In the initial framing for the criteria, DEFRA is looking at durability, repairability, hazardous substances and recycled content. I think it is definitely coming, but I still believe that some eco-design legislation itself is going to be the most effective means to encourage design change.
Q99 Alex Sobel: It is really helpful to know that it is insufficient and we need further reforms. Ugo, do you want to come in on this point as well? Do you have anything to add?
Ugo Vallauri: Yes, I wanted to add that we see two problems from our perspective in the compliance fee as it is managed at the moment. On the one hand, the law requires that the fee is set at a level that encourages compliance by collection. Clearly this is not working. It should be very clear that the fee is not giving that incentive.
The second problem, referring to what Susanne was saying, is that the fund itself, because of the way it is currently managed, represents the views only of the manufacturers. That probably has an impact on how it does not necessarily contribute to assessing projects that could contribute to the whole waste hierarchy. For example, we have seen that there are strong incentives for recycling, but perhaps some of these funds could be more directly aimed at increasing reuse, for instance, a lot more than happens now.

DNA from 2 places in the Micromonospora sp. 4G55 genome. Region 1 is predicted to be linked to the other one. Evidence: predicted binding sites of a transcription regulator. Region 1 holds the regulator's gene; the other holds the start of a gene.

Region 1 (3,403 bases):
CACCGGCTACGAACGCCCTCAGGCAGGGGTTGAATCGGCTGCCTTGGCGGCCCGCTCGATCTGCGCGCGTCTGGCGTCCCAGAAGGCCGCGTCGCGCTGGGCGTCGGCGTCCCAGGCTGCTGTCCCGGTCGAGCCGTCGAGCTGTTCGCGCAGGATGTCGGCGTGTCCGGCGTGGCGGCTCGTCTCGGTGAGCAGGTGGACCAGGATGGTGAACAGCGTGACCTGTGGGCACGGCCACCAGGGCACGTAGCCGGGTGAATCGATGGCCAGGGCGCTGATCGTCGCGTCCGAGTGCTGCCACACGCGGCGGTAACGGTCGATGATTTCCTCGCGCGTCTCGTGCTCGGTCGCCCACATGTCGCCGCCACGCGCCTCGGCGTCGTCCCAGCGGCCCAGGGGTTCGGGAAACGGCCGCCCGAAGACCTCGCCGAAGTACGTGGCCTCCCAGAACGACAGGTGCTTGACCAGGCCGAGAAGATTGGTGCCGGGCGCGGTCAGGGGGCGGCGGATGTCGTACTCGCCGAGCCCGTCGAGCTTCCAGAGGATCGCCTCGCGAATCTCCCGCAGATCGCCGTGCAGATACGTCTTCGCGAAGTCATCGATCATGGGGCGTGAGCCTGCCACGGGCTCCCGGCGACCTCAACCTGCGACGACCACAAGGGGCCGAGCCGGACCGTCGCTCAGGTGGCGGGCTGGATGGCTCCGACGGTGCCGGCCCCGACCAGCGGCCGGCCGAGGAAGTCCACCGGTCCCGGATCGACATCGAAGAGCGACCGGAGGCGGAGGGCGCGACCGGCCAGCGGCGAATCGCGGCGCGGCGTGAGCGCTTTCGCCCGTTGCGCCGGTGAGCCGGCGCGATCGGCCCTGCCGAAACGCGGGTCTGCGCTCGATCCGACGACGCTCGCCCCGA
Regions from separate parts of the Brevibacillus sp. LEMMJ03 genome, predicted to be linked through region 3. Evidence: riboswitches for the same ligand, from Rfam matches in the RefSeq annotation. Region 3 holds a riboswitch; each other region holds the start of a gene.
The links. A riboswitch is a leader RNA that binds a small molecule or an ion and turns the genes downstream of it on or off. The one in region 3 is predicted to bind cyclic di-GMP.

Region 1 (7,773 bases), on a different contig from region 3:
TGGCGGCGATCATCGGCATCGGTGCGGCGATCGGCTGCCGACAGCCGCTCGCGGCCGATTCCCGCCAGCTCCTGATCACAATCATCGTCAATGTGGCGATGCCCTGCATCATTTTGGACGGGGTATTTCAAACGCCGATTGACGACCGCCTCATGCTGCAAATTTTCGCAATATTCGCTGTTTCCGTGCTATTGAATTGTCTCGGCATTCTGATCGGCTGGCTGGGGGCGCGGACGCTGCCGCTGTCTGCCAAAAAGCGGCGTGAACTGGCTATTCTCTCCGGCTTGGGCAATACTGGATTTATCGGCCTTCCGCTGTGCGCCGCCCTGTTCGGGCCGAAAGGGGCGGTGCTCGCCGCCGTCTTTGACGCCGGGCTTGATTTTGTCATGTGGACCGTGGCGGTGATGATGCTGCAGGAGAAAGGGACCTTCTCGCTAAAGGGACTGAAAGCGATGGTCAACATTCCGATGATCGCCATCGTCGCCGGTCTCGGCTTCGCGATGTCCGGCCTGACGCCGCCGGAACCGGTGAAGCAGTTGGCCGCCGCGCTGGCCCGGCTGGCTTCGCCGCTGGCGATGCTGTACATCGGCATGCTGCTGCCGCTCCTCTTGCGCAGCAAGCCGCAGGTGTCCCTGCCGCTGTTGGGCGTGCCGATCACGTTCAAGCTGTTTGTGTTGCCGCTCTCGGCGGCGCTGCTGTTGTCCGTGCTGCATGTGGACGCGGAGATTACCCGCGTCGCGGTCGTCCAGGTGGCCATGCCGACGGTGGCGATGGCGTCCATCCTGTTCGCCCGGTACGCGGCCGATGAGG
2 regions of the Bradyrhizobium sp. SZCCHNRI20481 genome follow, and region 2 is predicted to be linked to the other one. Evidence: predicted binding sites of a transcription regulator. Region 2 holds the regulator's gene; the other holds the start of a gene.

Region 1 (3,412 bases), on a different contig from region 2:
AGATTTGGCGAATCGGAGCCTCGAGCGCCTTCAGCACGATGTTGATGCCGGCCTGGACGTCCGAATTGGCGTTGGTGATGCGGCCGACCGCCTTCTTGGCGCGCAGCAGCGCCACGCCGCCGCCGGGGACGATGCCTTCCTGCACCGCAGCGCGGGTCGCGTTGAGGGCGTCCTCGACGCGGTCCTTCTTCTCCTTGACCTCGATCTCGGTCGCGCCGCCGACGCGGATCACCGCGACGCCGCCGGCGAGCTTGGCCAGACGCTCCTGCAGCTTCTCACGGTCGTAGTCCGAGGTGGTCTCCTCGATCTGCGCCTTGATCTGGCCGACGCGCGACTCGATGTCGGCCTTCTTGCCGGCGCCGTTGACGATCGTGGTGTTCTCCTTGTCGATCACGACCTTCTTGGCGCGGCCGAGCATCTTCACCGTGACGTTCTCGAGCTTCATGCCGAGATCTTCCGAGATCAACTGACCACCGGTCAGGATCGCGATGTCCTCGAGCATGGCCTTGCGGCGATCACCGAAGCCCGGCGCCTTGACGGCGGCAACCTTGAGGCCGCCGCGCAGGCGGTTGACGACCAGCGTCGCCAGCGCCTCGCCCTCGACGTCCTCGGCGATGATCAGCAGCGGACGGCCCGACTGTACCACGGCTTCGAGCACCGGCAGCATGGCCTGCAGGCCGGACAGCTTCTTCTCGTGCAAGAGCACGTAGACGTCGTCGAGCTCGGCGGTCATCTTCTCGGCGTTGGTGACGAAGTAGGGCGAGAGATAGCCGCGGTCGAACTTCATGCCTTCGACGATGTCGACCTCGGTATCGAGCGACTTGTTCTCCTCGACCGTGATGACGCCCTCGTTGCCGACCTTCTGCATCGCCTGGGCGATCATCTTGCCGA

Alex Sobel: I think Philip is back online now, but I am going to hand over to Ian for his questions and then I think Philip will then take over subsequently. Thanks very much for that, and hopefully I will not be called upon again. Ian, over to you.
Q100 Ian Levy: Thanks, Alex. A perfect time when you joined the meeting there. It could not have been done better. Ugo, I often get asked what motivated me to become a politician—that is a completely different story, and we could talk all day about it—but if you would not mind, in your own words, what motivated you to start The Restart Project? A bit of a snapshot.